Climate change, Politics

164 – ClimateGate part 2: What is revealed?

In Part 1 I provided background to the ClimateGate scandal. This week I look at some of what has been revealed in the leaked emails.

 Most commentary on the release by hackers (or perhaps by an internal leak) of material from the Climatic Research Unit (CRU) at the University of East Anglia has been highly critical of the views and behaviours that are revealed. As I noted in PD163, we already knew that the Hockey Team (the group of scientists at the centre of this controversy) had taken extraordinary measures to prevent people from scrutinising their data and methods, and now we can observe the process in action, as revealed by the written words of Team members themselves. (The McIntyre referred to below is Steve McIntyre, a Canadian statistician who runs the Climate Audit blog and attempts to replicate key climate studies. See PD163.) For each quote, I’ve included a link to the full email so that you can see it in context if you wish to.

“I took a decision ages ago not to release our station data, mainly because of McIntyre”. (This and all direct quotes from the ClimateGate emails can be found here.)

“If they ever hear there is a Freedom of Information Act now in the UK, I think I’ll delete the file rather than send to anyone.”

“Think I’ve managed to persuade UEA [University of East Anglia] to ignore all further FOIA [Freedom Of Information Act] requests if the people have anything to do with Climate Audit”.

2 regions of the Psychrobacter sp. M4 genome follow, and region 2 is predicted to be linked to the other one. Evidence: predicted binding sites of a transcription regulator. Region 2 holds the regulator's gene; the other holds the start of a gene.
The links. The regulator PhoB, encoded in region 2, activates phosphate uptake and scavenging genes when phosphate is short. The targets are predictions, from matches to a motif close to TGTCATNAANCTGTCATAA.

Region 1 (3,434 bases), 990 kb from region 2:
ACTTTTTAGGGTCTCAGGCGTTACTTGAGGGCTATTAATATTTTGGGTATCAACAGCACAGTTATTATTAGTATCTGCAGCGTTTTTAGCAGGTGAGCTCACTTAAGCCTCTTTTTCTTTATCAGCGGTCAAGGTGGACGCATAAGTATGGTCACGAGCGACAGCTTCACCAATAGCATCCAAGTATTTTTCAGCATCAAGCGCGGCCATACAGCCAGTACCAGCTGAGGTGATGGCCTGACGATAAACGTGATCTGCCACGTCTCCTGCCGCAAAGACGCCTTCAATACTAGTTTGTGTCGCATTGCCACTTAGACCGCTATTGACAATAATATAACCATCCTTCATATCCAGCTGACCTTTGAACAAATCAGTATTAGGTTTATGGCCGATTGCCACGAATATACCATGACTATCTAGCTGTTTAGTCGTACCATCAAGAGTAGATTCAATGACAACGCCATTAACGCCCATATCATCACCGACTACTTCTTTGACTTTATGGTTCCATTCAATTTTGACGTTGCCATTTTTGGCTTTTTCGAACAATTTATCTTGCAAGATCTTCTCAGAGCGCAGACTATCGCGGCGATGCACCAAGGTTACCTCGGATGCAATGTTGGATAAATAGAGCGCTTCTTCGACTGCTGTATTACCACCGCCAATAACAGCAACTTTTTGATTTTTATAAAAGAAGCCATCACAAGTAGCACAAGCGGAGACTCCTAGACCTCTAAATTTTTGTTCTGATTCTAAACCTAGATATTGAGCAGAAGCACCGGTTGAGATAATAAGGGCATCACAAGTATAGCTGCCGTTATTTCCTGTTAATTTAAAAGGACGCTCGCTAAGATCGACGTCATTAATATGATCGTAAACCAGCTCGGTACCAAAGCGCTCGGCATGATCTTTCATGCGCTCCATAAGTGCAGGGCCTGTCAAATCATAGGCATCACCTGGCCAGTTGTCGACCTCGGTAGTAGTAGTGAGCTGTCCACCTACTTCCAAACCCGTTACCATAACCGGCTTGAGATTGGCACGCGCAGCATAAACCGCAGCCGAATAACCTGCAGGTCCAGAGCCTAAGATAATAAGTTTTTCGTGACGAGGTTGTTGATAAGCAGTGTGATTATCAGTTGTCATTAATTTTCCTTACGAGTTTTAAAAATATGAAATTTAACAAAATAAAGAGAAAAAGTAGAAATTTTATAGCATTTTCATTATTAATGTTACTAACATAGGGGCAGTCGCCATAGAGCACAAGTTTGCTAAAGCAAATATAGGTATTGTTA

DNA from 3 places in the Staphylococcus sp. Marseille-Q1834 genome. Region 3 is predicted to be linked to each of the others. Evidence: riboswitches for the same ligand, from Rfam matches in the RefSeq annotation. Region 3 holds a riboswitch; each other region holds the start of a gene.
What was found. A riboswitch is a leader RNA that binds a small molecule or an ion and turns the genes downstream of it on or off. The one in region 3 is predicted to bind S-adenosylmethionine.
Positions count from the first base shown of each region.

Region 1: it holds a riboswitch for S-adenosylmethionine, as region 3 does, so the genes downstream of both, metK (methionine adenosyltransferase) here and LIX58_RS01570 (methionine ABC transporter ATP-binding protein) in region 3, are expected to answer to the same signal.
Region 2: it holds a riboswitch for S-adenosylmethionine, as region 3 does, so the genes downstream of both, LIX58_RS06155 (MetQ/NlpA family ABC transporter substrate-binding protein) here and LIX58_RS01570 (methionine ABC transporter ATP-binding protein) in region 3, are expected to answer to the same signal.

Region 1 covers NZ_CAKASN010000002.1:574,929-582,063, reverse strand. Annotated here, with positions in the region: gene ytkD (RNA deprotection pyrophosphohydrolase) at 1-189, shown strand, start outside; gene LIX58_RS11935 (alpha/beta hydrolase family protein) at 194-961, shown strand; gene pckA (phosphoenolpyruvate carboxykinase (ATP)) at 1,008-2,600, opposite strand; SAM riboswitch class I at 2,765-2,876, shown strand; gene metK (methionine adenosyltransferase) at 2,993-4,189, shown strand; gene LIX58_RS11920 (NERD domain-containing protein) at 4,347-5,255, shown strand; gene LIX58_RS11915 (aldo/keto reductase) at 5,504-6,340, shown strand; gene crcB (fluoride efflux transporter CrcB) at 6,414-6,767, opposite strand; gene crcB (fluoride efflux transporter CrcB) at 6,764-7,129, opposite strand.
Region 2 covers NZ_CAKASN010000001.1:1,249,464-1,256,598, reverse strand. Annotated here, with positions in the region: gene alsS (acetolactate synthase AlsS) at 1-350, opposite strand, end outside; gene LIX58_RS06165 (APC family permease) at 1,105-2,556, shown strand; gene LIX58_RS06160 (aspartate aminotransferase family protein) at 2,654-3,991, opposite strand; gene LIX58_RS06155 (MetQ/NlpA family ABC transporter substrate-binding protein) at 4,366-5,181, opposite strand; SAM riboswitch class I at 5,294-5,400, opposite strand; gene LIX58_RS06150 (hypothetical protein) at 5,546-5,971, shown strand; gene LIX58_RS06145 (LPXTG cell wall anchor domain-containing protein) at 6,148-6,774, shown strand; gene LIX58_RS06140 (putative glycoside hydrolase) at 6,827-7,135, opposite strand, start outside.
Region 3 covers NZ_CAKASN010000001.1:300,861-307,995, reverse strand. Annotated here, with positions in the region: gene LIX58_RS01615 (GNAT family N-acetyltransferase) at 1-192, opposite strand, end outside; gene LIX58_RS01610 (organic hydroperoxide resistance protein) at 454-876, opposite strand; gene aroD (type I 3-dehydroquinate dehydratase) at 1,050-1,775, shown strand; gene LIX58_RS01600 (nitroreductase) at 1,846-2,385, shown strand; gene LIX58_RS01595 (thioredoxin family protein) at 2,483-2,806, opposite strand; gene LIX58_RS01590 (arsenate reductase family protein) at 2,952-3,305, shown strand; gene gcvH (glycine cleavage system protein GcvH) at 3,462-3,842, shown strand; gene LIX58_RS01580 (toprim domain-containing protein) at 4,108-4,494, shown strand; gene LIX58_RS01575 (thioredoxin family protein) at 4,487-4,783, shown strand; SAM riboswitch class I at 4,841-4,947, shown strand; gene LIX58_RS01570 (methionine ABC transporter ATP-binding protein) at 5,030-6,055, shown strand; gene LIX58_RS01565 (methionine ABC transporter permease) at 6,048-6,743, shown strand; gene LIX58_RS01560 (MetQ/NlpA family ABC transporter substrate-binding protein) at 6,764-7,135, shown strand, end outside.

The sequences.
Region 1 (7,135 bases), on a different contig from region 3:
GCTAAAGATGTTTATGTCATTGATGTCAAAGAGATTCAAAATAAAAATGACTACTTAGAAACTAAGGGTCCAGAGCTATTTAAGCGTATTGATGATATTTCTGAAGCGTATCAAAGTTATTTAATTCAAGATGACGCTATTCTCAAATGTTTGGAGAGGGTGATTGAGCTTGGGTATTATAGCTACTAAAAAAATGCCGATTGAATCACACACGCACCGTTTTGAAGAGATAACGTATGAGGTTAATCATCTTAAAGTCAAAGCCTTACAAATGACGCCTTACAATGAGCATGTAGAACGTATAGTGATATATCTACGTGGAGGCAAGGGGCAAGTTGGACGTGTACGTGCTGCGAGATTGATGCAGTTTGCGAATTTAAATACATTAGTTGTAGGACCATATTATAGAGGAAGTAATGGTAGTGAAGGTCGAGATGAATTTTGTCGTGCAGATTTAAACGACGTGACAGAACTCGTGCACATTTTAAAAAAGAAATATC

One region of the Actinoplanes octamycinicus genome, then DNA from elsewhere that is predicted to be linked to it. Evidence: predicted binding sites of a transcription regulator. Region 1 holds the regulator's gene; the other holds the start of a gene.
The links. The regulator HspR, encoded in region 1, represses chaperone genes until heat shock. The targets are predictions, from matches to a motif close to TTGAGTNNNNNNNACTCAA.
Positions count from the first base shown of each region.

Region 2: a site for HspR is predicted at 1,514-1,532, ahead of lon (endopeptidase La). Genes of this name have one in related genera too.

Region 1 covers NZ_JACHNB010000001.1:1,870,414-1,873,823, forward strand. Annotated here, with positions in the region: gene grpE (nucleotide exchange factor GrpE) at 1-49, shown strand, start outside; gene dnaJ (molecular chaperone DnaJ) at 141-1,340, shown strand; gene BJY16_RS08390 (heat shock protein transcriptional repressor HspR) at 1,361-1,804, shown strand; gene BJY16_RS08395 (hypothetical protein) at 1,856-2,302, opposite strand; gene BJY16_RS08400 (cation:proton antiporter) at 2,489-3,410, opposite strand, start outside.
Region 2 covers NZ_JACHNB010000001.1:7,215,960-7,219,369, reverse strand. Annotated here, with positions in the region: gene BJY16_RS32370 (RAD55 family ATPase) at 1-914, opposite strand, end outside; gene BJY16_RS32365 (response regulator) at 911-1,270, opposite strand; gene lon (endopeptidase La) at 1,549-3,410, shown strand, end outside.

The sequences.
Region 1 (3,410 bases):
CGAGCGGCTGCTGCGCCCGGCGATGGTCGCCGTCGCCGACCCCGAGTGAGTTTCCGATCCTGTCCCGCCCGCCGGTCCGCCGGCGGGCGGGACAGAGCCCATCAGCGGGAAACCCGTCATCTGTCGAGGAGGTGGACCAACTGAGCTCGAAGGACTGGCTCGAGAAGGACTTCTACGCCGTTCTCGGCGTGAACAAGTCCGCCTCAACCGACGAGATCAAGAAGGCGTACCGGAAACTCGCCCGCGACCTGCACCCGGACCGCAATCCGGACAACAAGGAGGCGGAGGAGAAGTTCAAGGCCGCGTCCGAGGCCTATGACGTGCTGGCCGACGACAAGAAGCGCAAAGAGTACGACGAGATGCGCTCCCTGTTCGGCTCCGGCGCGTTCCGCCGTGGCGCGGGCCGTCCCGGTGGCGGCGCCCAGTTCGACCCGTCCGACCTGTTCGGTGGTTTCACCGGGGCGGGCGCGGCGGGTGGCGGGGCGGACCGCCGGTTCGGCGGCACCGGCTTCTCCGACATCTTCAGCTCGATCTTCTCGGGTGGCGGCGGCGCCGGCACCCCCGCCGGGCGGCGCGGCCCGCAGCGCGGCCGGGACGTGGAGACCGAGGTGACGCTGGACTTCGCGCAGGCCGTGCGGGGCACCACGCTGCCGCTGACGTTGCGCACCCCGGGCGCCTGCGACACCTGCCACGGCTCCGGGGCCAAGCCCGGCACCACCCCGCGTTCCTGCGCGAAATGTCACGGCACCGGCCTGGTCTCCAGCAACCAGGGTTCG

Reading the emails, one gets a sense that the Hockey Team scientists feel persecuted, which is odd given that they are on the side of the huge majority, and have influence and funding vastly in excess of their critics. They seem to consider that a desire by others to replicate their research is in no way a legitimate thing to do – that all such efforts are, pretty much by definition, the acts of climate change “deniers”.

This quote from a blog provides a nice summary of the attitudes and behaviour of the Team scientists.

“The emails I’ve reviewed so far do not suggest that these scientists are perpetrating a knowing and deliberate hoax. On the contrary, they are true believers. I don’t doubt that they are sincerely convinced – in fact, fanatically so – that human activity is warming the earth. But the emails are disturbing nonetheless. What they reveal, more than anything, is a bunker mentality. These pro-global warming scientists see themselves as under siege, and they view AGW skeptics as bitter enemies. … The emails show beyond any reasonable doubt that these individuals are engaged in politics, not science.”

Here are a few examples that illustrate this. Explore the blogs for many more. The quotes are from a variety of different correspondents, the most common being Phil Jones, Director of the CRU.

Discussion of the possibility of getting a journal editor sacked:

“If you think that Saiers is in the greenhouse skeptics camp, then, if we can find documentary evidence of this, we could go through official AGU channels to get him ousted.” Note: he subsequently did lose the editorship.

Discussion of trying to influence journal editorial policy to prevent publication of skeptical papers: